Banafsiga – Violets

First Petals Wired

First Petals Wired

In her book, Mary Chubb describes the sort of frustrating experience that many language learners will recognise, in which a word completely useless for present practical purposes somehow sticks in the mind, while the immediately useful and necessary words just don’t. In her case, she says that while the Arabic word for “bread” required constant effort to remember, for some reason the word for “violet”, transliterated in her book as “banafsiga”, in her words “perched, fragrantly and effortlessly in my brain from the start“.

First Leaves Wired

First Leaves Wired

Naturally, I’m going to have to do some violets to represent the experience, and I’ve decided to do them in stumpwork. I’ve done a little raised embroidery – I suppose those fellows Loading The Felucca count, and there’s always the Kiwi – but wired stumpwork is new. I won’t claim to be approaching it full of trepidation, because no-one would believe me, but I certainly have no idea which bits I will find easy and which I will find hard.

First Filled Petal

First Filled Petal

Actually, as it turned out, the first difficulty lay in working out what a violet should look like. I wanted the simple, old-fashioned violets that Mary, brought up in the early twentieth century, might have known, and my image sources online kept on introducing African Violets, which apparently aren’t the same thing at all.

In the end, following a suggestion from a Twitter friend, I went rummaging on the RHS website, and found a complete rundown on viola odorata, which told me it has five petals, heart-shaped leaves, and is “mat-forming”, which I take to mean it spreads out rather than up. I don’t know how many flowers or leaves my bunch will have in it, so I’m expecting to do more than I need and pick the best.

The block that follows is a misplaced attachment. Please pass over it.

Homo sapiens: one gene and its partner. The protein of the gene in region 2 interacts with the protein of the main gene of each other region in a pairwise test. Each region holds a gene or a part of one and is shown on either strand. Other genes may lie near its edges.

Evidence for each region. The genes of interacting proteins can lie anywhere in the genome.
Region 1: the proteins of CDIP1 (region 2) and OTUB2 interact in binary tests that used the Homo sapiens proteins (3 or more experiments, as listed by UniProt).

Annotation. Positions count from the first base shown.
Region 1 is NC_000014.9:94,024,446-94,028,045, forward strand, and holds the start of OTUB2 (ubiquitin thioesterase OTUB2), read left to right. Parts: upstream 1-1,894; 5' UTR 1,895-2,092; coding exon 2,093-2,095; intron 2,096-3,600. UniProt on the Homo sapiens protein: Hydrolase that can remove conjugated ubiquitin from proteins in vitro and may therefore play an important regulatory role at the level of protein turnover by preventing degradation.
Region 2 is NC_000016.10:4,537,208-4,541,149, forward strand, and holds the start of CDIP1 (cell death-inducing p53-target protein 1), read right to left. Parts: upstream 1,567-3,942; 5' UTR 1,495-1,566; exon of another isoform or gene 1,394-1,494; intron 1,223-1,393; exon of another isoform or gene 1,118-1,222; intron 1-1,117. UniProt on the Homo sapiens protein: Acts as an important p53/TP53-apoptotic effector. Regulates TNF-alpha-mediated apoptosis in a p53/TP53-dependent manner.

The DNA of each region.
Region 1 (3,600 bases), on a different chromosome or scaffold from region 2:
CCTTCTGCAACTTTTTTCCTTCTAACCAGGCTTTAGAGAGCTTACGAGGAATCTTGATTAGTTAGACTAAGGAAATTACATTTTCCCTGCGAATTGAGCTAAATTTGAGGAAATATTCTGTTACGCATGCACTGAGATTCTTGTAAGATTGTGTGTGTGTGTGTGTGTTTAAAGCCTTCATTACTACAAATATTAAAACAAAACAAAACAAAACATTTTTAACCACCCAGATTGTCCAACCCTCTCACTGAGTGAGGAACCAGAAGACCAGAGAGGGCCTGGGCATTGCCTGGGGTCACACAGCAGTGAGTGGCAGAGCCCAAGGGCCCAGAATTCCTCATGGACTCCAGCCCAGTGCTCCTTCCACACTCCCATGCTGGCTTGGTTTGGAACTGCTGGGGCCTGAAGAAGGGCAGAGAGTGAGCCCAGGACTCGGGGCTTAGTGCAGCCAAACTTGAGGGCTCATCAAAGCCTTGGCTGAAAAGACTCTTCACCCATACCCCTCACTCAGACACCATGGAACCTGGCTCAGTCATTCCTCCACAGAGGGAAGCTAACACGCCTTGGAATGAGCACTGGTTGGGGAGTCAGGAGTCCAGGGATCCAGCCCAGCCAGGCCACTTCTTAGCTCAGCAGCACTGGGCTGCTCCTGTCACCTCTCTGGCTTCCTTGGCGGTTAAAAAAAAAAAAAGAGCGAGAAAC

Edge Covered

Edge Covered

I’m using ordinary stranded cotton on this occasion (“Gosh“, I hear you cry, “What happened to all the eccentric yarns you use?“, to which I reply, “There’s paper-covered wire in there – what more do you want?“), and in this first flower, I’m going to use two strands for the embroidery. If I think it looks a bit chunky, I can always move on to single strand for subsequent flowers.

Thus far, I’m rather enjoying it. I may yet move on from these violets to the wired needlelace rose I saw in a Needlecraft magazine twenty-five years ago, and never got around to…


  1. Dima says:

    Looks like fun! I’ll have to give stumpwork a try one day.

  2. Penny says:

    What an exciting adventure. I love your quests and the stitcheries that follow and can’t wait to see these lovely little flowers all assembled.

  3. I love the reference! Ah, this is taking me back to my stump work days gone by.The violet lends itself beautifully as a basis for wired work.

  4. jenclair says:

    What a delightful way to explain how the word for violet entered her consciousness! Can’t wait to see your violets materialize!

  5. Glenis says:

    Well done o Venturesome One. One day, I’ll get a round tuit for stumpwork (but nobody hold their breath!) but I’d be even more scared than you. I’d love to see the needlelace rose too… (hint, hint)

  6. Carolyn says:

    Words can be used to paint beautiful pictures and Mary Chubb seems to be able to use them well. Looking foward to seeing the finished violet.

  7. Sue Jones says:

    I can sympathise with your quest for pictures of ‘proper’ violets on the internet. My own attempt at violets in silk began with exactly the same frustration. I tend to search for the Latin name and botanic drawings if I want useful information on how plants look, having learnt by this experience.

  8. Terrie says:

    I enjoy reading your blog for the various techniques and explanation.

  9. karen says:

    I do love the skeletal like structures in the top two images Rachel….

  10. Andy LW says:

    Have just bought RSN book on stumpwork (from Trerice NT house where there is some fabulous stumpwork) so will be intrigued to see the progress. Good luck.

  11. Lady Fi says:

    I like the leaves – they look like hearts!

  12. What a lovely story! You have a real talent for finding the little lanes and byways of a tale and exploring them in stitch.

  13. I have never tried stumpwork …….. but as I have so much on the go, I shall just resist the temptation to have a go, and watch your progress instead!

  14. cathy daniel says:

    Ooh, this all looks rather intriguing! Needless to day, not being a sewing person really, I have never heard of ‘stumpwork’, but that is definitely a word which will stick in my head for days! xCathy

  15. Your stitching looks great! I look forward to seeing this flower finished.

    A lady, whose name escapes me (Kay ?) and her husband visited my handicraft group soon after I joined the group. I found her talk fascinating, but haven’t tried stump work, yet! Barbara xx